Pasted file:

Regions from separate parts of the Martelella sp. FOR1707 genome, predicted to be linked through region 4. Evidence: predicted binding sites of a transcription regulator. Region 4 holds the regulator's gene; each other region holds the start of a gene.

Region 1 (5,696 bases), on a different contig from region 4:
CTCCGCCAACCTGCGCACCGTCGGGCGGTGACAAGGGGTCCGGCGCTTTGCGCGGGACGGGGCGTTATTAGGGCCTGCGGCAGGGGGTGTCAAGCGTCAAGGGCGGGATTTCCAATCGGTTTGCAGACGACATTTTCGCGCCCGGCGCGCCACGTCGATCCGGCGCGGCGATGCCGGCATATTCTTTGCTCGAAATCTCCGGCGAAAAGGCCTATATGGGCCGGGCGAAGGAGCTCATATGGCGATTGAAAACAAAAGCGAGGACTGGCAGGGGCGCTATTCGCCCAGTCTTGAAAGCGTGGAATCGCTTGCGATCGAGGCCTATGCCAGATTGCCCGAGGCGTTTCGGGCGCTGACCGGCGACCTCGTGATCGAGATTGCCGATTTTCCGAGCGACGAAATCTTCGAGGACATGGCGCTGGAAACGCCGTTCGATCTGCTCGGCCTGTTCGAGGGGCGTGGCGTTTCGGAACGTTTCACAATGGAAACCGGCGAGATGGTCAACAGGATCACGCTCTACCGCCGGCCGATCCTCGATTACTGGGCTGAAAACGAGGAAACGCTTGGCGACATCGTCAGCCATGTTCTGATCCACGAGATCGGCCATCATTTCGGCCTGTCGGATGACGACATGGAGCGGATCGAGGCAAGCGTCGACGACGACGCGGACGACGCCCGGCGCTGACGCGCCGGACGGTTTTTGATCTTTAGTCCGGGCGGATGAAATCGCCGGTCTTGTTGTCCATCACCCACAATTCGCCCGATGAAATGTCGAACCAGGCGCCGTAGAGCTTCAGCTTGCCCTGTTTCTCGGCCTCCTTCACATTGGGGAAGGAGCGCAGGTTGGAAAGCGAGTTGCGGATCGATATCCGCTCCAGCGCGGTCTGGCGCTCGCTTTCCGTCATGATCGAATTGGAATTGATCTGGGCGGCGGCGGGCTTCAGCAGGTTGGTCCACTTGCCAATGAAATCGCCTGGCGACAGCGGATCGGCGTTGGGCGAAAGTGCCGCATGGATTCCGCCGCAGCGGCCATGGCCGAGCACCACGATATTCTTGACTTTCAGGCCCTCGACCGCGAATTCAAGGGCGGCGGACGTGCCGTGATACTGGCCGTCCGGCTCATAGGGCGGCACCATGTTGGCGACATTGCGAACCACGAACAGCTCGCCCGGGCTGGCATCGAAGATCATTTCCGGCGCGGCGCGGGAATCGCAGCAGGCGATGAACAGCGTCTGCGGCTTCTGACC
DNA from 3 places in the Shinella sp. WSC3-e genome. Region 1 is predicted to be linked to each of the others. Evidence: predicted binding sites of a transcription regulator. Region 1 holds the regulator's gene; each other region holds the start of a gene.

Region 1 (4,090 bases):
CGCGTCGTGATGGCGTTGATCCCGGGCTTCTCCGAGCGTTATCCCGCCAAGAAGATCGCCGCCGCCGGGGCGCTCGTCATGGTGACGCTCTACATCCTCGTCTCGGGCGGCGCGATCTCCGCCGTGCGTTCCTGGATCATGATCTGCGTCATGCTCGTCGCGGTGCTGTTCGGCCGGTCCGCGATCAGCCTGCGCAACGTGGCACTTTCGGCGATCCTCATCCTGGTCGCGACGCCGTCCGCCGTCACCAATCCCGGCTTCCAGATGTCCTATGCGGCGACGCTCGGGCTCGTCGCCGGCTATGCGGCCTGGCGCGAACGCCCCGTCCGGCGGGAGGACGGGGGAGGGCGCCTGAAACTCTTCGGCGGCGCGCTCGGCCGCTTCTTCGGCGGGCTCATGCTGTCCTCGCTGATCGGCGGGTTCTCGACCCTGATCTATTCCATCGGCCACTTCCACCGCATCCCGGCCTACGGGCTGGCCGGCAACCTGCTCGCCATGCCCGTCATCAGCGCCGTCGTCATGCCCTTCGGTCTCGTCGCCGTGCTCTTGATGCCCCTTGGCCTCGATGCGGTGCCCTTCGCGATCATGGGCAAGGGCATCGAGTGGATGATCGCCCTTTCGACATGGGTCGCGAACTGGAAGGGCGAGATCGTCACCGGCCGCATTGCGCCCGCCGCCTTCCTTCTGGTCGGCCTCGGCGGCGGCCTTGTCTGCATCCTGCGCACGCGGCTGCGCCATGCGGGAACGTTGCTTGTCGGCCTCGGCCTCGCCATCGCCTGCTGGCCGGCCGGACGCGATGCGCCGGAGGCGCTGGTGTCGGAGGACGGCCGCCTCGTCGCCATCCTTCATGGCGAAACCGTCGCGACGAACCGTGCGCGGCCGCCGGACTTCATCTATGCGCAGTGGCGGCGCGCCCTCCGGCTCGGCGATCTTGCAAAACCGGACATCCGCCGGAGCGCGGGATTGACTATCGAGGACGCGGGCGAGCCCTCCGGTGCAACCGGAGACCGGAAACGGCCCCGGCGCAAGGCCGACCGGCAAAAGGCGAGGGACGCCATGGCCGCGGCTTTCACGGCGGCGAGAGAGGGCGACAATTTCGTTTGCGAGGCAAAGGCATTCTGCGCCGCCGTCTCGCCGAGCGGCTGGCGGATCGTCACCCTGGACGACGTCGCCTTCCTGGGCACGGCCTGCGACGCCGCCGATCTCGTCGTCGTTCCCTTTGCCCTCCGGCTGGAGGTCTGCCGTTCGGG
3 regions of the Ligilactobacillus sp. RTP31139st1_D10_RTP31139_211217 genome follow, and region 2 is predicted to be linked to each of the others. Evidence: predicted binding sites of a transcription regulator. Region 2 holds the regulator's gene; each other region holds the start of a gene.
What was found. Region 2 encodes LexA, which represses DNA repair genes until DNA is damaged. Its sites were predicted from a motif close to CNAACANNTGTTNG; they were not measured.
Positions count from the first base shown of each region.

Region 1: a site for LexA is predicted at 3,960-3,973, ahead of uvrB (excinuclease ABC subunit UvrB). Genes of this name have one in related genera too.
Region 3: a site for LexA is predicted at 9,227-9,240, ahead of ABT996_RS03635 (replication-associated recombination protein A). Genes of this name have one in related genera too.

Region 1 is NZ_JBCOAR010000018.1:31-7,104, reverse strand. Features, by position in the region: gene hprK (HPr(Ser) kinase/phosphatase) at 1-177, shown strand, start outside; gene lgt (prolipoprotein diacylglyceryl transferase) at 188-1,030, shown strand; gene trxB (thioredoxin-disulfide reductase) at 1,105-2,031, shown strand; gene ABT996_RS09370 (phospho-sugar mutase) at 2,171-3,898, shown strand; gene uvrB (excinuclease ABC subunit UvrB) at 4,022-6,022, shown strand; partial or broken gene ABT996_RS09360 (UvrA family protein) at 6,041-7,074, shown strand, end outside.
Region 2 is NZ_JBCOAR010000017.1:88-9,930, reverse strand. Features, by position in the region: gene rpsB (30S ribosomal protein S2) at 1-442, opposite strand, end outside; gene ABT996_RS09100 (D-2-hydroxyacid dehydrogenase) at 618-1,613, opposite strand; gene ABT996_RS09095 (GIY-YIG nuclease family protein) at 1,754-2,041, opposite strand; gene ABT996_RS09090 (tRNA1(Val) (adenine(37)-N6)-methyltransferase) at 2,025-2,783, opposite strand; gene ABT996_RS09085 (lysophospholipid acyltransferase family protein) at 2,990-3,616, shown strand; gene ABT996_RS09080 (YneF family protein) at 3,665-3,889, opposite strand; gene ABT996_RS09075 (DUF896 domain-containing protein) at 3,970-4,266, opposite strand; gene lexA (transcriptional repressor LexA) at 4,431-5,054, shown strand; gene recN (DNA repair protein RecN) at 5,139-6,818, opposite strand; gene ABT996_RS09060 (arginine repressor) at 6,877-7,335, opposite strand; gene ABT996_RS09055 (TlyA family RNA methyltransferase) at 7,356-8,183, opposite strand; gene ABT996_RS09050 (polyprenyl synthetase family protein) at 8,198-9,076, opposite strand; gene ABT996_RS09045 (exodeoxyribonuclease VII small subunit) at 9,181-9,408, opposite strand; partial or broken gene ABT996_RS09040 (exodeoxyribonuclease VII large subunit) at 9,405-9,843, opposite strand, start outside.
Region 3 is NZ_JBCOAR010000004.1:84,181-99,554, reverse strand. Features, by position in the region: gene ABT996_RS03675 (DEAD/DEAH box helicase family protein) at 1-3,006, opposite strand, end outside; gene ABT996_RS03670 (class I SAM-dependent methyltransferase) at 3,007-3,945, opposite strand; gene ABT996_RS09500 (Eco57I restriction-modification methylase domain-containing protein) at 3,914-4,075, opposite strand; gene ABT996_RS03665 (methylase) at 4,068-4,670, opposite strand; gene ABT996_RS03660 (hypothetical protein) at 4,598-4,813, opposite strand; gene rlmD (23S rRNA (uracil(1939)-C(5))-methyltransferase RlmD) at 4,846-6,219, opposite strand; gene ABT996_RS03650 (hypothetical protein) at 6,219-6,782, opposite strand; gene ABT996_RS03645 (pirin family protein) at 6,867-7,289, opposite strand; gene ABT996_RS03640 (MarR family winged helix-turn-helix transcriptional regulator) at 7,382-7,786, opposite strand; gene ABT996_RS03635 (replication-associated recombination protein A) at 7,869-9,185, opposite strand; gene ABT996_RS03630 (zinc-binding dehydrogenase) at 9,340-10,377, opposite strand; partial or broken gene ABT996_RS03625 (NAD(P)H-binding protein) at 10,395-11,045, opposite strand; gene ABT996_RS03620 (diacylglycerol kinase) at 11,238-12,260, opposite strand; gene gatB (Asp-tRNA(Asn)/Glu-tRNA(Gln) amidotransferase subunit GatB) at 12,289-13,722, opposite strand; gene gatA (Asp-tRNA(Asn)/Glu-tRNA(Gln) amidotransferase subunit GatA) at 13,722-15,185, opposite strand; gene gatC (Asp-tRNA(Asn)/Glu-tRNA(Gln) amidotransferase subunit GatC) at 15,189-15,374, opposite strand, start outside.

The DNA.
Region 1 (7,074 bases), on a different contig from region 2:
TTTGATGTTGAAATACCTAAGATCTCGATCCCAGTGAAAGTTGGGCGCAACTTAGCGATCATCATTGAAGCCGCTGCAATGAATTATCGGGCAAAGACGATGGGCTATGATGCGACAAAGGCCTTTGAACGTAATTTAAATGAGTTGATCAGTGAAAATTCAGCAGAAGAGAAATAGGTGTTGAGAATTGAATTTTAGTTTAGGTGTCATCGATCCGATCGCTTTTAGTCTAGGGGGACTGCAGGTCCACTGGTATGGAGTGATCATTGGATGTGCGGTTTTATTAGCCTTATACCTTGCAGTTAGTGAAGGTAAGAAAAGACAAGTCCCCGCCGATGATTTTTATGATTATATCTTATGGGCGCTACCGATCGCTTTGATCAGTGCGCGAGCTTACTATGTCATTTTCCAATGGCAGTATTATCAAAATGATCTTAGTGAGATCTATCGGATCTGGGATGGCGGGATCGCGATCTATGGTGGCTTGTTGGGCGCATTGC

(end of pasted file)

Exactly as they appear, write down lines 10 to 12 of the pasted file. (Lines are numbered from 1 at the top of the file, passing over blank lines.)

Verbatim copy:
Region 1: a site for LexA is predicted at 3,960-3,973, ahead of uvrB (excinuclease ABC subunit UvrB). Genes of this name have one in related genera too.
Region 3: a site for LexA is predicted at 9,227-9,240, ahead of ABT996_RS03635 (replication-associated recombination protein A). Genes of this name have one in related genera too.

Region 1 is NZ_JBCOAR010000018.1:31-7,104, reverse strand. Features, by position in the region: gene hprK (HPr(Ser) kinase/phosphatase) at 1-177, shown strand, start outside; gene lgt (prolipoprotein diacylglyceryl transferase) at 188-1,030, shown strand; gene trxB (thioredoxin-disulfide reductase) at 1,105-2,031, shown strand; gene ABT996_RS09370 (phospho-sugar mutase) at 2,171-3,898, shown strand; gene uvrB (excinuclease ABC subunit UvrB) at 4,022-6,022, shown strand; partial or broken gene ABT996_RS09360 (UvrA family protein) at 6,041-7,074, shown strand, end outside.